Over the past several years, our kids have largely been “removed” from their lives.
Although we’re grateful for the slow pace and the one-on-one time, there is great concern over the impact that this has had on the brain development of our kids.
Our neurodevelopment depends on critical windows of time in which certain life experiences will act as a trigger for brain maturation. We are genetically designed to express appropriate brain development in response to specific interactions with our environment. These critical windows exist in age-specific clusters from birth until our early to mid-twenties.
How we experience our world in the first two decades shapes our neurological outcomes. Epigenetics teaches us that we have specific genes responsible for healthy development, but, these genes can remain dormant in the absence of specific cues. Missed critical windows will affect how we perceive our environment and how we interact with our world both physically and emotionally.
The birth of specific brain cells, beginning with the bottom of the brain (more primitive) and working up to the top front of the brain (responsible for cognition, behavior, and emotional well-being) are dependent on input through the senses. This means that everything from tummy time and eye contact as an infant, to rolling over, sitting up and crawling, to jumping and falling as toddlers, to emotional, social, and movement experience into our 20’s will cause the genes of healthy development to be “turned on.” Some of this continues until we’re 48 years old, but the meat and potatoes happens before age 25.
Our “progenitor cells” are descendants of stem cells. These have a pre-programmed destiny to differentiate into brain cells, which are necessary if we’re to become healthy and well functioning. The catch is that this destiny specific differentiation is experience dependent!
Experiences of input through the senses, movement, and emotional connection are required for all of this to take place. We have to fall, jump, get dirty, crash, run, make eye contact, interact, be loud, be heard, be social, be certain, be empowered, and build trust. These aren’t just “healthy concepts”…they are genetically required. This the concern over experiencing a year on the couch or on a bed, with screen-led academics…all packaged in fear, avoidance and isolation.
Several years ago, the CDC reported that 1 in 6 kids in the United States had a diagnosed neurological disorder. After what our kids have gone through since then, it appears that the diagnosis of ADHD, ADD, and mental health challenges are on the rise. So what do we do now? The following is a list of dangers to watch for and tools to implement to help our kids find and catch up on “neurological nourishment.”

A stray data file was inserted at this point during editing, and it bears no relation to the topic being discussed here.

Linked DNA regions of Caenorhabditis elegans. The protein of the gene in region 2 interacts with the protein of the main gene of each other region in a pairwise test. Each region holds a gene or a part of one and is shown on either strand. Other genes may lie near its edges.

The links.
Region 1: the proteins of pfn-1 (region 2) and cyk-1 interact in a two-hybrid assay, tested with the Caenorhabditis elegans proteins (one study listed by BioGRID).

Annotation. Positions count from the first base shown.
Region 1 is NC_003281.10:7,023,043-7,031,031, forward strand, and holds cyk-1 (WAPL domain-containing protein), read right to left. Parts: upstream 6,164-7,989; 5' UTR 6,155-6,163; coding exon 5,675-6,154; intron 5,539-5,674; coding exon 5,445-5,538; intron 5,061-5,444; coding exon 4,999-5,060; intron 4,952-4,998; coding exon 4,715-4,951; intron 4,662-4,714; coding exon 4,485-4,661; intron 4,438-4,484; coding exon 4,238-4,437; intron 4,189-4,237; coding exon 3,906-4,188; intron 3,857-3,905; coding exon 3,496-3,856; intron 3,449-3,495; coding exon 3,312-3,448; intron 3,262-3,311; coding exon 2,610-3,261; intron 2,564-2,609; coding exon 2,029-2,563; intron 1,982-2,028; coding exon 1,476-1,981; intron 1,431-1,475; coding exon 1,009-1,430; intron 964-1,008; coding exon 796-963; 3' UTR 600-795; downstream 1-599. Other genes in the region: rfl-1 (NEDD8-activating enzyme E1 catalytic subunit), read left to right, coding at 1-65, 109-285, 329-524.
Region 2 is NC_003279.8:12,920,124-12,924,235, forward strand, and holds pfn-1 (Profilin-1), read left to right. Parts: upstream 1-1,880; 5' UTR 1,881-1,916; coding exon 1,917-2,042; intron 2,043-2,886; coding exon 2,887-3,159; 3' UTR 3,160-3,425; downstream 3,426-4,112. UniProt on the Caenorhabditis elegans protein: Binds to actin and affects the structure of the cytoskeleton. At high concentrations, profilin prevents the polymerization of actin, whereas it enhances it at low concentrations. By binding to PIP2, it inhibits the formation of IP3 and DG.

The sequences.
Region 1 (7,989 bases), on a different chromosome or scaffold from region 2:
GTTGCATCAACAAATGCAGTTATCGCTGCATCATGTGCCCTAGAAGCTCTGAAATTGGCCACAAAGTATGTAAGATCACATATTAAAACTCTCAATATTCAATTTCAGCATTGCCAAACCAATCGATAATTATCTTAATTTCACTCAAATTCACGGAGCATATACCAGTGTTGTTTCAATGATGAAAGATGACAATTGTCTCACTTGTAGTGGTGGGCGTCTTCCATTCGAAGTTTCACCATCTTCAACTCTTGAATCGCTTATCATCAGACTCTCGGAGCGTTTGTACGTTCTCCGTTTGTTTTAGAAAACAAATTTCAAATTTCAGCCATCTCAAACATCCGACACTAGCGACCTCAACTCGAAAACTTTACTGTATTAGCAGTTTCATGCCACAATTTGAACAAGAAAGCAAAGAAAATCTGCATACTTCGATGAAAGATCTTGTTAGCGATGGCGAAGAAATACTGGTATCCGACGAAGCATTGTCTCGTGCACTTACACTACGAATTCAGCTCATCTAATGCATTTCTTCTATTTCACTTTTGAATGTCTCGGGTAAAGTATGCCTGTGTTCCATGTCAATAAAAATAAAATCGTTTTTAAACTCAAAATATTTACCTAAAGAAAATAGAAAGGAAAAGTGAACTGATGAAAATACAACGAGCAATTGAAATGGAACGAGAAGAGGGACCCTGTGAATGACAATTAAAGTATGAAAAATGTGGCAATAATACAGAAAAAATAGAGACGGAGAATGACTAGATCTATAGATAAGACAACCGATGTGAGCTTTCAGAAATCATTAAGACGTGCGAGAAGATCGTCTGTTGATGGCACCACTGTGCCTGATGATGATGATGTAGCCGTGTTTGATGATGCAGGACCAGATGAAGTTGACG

Due to our present circumstance, there appears to be an increase in the prescribing of drugs like Ritalin. In a paper, written in 2013 in Med Hypothesis entitled Methylphenidate and the juvenile brain: enhancement of attention at the expense of cortical plasticity?, the authors look at young rats exposed to low doses of methylphenidate (Ritalin). The authors note that these drugs may alter normal brain development by interfering with these critical windows of brain maturation, particularly in the prefrontal cortex.
It is in the prefrontal cortex that we develop motor skills, which are connected to language acquisition, problem-solving, memory, emotion, gratification, planning, and personality development. It’s confusing that these drugs don’t come with extensive informed consent for parents. Currently, 8% of children under the age of 15 are on a drug like Ritalin, with boys (1 in 7) being twice as likely to be diagnosed and “treated.”
In our hearts, we know that our kids are perfect.
They may not be able to sit there for eight hours a day quietly reading and not moving. They may feel the need to crash and jump and be loud. When they can’t, they may express frustration. They may become defiant. I know that’s what happens to me when I feel stuck. This doesn’t necessarily make us dysfunctional, maybe it actually means we’re alive and paying attention to our innate needs. Maybe they’re telling us that we owe them the finding of another way. Maybe, the fact that they don’t fit the mold is a gift and not a disorder. Maybe we should look them in the eyes and tell them this.
Protecting them from certain foods, well, not foods, but the chemicals in foods which have a similar effect to drugs, is also big on the radar. Watching out for processed foods, including those with preservatives, MSG, and food coloring (particularly Red #40 and Yellow #5), is necessary. Many studies have looked at how these chemicals are brain altering, and can interfere with healthy function. In Europe, for example, foods with coloring must come with the warning label that “coloring agents can have an adverse effect on activity and attention in children.” Take a look at natural dyes like beet juice and turmeric as an alternative.
For brain development and neurological harmony, our critical windows must let in the following:
• Sleep (no screens in bedrooms)
• proper food
• emotional connection
• outside play
• ball throwing and catching
• balance recruiting play (remember that they need to fall)
• and limited screen time.
Our genetic code knows what it’s doing. It behooves us to respect it, nourish it, and not interfere with the process. Our kids deserve the certainty that, given the proper foundation, they can trust in the expression of their health and their potential to flourish.
—Anik St. Martin, DC, CACCP
Full Article Appears in Pathways to Family
Wellness Magazine Issue #75
Provided and published by ICPA. For more information, visit discoverkidshealth.com | For full article, visit pathwaystofamilywellness.com